House follows Senate in passing measure to speed up the firing of VA employees.
The House on Tuesday passed 368-55 a bipartisan bill to expedite the firing of Veterans Affairs Department employees, sending reforms mostly Republican lawmakers have clamored for since scandal embroiled the agency three years ago to President Trump’s desk.
The Department of Veterans Affairs Accountability and Whistleblower Protection Act won overwhelming support and is expected to receive Trump’s signature quickly. The measure is friendlier to employees than previous efforts to reform the disciplinary process at VA, and proponents say it eliminates any concerns of constitutionality that arose in predecessor bills. The Senate approved the bill last week. Trump and VA Secretary David Shulkin, whose office helped craft the legislation, have already announced support for the measure.
House leadership spent much of Tuesday promoting the bill, calling it a significant step forward for civil service reform that was several years in the making. The House previously approved its own reform bill largely along partisan lines, but the Senate subsequently moved its own bill unanimously and the House opted to follow suit.
“Instead of listening, we have had a bureaucracy that is avoiding problems, creating waiting lists, avoiding accountability,” House Speaker Paul Ryan, R-Wis., said at a press briefing ahead of the vote. “The VA needs real reform, and this bill helps get that done.”
House Majority Leader Kevin McCarthy, R-Calif., said on the House floor Tuesday the VA workforce consists primarily of good employees, but allowing the worst performers to remain “undermines morale and makes the team ineffective.”
He added: “A few bad apples can spoil the whole barrel.” Ryan, McCarthy and other members of the House leadership joined several veterans service organizations at a briefing after the vote to again praise the legislation.
The bill would allow the department’s secretary to fire, suspend or demote an employee with only 15 days' notice. Employees would be able to appeal to the Merit Systems Protection Board in an expedited timeframe. MSPB would have 180 days to issue a decision, a much longer period than the 45-day timeline set up in the House bill. Employees would maintain the right to appeal an MSPB decision to federal court.
Unionized and Senior Executive Service employees would each have distinct, internal grievance processes that would have to be completed within 21 days. VA could revoke bonuses from employees found to have engaged in misconduct or poor performance prior to the award and dock retirement benefits from workers found guilty of a felony that could have affected their work.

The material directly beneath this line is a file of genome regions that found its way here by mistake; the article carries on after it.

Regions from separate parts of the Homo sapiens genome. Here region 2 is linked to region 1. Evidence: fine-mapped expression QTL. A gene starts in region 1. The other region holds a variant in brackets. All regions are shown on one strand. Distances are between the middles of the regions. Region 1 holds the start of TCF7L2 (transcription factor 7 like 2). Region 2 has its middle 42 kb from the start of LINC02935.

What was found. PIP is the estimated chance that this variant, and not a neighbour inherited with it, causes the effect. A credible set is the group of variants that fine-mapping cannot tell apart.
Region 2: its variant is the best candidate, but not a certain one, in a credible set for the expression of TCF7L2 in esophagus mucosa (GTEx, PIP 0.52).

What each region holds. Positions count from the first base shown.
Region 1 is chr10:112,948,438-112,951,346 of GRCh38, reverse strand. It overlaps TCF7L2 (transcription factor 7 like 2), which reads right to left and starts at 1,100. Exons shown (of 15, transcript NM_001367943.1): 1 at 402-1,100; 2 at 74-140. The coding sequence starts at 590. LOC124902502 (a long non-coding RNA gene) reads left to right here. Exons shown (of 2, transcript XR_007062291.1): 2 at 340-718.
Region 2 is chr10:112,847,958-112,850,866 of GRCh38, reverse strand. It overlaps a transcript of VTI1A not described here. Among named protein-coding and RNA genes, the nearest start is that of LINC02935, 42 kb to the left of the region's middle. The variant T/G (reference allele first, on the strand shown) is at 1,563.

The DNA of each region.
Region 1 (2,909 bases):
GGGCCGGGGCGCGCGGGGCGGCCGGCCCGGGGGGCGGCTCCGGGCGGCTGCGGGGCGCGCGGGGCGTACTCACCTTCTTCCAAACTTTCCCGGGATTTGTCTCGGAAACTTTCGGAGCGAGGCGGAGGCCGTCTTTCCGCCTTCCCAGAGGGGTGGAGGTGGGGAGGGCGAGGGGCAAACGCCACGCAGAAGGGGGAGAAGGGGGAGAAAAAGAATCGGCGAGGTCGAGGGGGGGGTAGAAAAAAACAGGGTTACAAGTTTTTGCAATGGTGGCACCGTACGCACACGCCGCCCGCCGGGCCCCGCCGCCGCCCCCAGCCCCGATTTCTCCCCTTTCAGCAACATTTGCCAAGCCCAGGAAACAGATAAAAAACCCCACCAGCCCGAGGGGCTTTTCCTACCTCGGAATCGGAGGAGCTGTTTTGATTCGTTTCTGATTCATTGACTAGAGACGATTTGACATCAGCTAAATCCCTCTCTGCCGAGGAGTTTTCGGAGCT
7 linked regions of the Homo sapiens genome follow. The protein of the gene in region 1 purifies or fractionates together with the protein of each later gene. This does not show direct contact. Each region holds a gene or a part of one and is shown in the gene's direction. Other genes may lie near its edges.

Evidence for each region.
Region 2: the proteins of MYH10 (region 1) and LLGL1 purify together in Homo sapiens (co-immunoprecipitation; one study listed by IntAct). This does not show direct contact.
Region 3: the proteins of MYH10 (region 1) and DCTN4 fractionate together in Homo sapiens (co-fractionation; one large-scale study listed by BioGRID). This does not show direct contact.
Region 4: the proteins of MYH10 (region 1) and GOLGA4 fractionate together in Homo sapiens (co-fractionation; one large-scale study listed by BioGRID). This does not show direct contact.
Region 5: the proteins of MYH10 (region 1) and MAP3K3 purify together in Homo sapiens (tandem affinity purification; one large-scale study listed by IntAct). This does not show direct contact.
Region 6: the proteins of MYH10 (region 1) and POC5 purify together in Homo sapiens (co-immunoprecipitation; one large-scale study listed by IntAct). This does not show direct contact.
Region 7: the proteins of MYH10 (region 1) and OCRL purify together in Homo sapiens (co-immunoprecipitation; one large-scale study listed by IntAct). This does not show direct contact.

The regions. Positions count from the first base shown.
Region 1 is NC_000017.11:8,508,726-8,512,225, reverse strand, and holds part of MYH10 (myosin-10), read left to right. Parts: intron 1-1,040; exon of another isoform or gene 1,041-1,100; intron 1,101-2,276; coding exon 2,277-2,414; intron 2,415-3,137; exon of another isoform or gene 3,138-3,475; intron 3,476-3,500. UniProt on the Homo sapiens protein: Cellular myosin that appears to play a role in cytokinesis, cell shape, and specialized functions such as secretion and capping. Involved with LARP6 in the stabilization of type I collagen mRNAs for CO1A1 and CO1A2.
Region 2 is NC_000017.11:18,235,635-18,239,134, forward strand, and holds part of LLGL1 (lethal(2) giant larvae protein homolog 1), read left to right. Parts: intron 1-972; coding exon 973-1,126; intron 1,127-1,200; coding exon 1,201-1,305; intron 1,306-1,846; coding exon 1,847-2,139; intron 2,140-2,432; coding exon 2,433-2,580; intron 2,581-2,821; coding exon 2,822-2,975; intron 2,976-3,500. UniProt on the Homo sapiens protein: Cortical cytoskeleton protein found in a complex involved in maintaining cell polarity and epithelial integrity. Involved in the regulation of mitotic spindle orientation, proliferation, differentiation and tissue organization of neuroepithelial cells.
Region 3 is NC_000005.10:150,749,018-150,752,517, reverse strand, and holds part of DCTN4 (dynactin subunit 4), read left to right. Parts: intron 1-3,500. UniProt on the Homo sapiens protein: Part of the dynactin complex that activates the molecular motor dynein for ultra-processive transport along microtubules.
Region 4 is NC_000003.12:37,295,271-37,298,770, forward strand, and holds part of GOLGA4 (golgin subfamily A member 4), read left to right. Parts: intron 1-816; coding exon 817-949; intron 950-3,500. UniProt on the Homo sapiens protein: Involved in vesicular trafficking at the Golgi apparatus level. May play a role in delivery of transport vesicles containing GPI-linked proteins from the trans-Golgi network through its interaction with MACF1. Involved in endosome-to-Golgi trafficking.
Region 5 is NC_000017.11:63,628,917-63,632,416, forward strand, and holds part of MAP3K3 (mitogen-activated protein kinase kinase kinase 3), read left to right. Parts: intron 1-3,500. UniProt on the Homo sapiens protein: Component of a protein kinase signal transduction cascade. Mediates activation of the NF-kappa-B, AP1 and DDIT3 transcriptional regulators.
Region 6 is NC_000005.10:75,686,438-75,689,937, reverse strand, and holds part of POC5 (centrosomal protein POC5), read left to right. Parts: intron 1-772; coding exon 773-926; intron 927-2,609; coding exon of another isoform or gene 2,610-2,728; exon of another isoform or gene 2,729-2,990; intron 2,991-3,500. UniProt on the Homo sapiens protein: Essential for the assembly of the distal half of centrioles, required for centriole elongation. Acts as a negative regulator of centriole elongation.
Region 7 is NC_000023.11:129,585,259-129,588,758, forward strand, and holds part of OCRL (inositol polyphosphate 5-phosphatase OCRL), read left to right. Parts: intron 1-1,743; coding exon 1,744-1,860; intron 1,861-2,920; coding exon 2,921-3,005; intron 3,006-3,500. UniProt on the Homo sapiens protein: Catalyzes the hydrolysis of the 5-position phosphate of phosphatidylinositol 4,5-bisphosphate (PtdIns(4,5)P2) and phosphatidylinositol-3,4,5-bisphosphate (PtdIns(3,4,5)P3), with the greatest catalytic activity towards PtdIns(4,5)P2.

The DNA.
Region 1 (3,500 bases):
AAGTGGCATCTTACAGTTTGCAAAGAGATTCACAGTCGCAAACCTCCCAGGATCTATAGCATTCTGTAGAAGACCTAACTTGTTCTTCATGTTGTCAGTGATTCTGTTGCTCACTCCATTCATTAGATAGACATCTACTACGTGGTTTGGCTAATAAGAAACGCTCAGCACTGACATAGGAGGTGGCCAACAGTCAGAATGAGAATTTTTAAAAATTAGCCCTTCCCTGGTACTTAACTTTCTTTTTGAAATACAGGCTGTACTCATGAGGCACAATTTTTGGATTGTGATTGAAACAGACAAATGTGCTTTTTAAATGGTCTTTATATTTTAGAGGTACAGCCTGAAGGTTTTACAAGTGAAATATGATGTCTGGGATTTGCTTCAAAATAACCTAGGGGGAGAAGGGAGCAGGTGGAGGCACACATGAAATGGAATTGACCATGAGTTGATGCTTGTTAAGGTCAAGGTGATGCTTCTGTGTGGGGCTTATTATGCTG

Veterans service organizations such as Veterans of Foreign Wars, Disabled American Veterans and the American Legion announced their support for the bill, despite a few reservations. Conservative groups such as Concerned Veterans for America, which helped author the bill, also supported the measure.
The American Federation of Government Employees, which represents 230,000 VA employees, has condemned the bill, decrying in particular a change in the process for proving guilt. A provision of the measure would shift the burden of proof necessary to defend negative personnel actions, which would require a judge to uphold a department decision if it showed substantial evidence against the employee in question. Current statute requires VA to prove a majority of evidence supports its decision.
“I understand that bashing employees and taking away their rights is good politics, but it is bad government,” AFGE President J. David Cox said at a hearing last month. “I promise you that under this bill more employees will be fired for bad reasons than good reasons.”
Bill Valdez, president of the Senior Executives Association, was similarly opposed, saying in a letter last week that the bill would “only serve to exacerbate VA’s workforce management challenges.” Another provision of the bill would provide VA direct hire authority for medical center directors, which Valdez said -- coupled with the firing provisions -- could “trigger a return to the spoils system of patronage that was a hallmark of the federal civilian workforce” in the 19th century. Valdez said Congress should instead pursue a new personnel system that better rewards top performers while also holding bad apples accountable.
House Democrats conceded the bill was not the one they would have written, but insisted it would protect due process rights. Rep. Tim Walz, D-Minn., the ranking member on the House Veterans' Affairs Committee, praised his colleagues for working together following regular order.
“It’s not perfect in everyone’s mind,” Walz said. “Everyone compromised.”
Rep. Mark Takano, D-Calif., said the bill struck a balance between increased accountability and maintaining worker protections “far better than previous iterations.” The bill follows several attempts in the last Congress to streamline discipline at VA. A 2014 law reformed the process just for senior executives, but a federal court has ruled the provision unconstitutional and the department is no longer using the new authority it provided.
Rep. Phil Roe, R-Tenn., the House Veterans' Affairs Committee chairman, said after the bill passed it could serve as a blueprint for similar reforms across government, adding he expects his colleagues in the House Oversight and Government Reform Committee to look at the VA bill before possibly drafting broader legislation. He does not expect any legal challenges to the measure, but said it would hold up in court if there is opposition. Roe said he expects Trump to sign the bill as soon as his schedule allows it.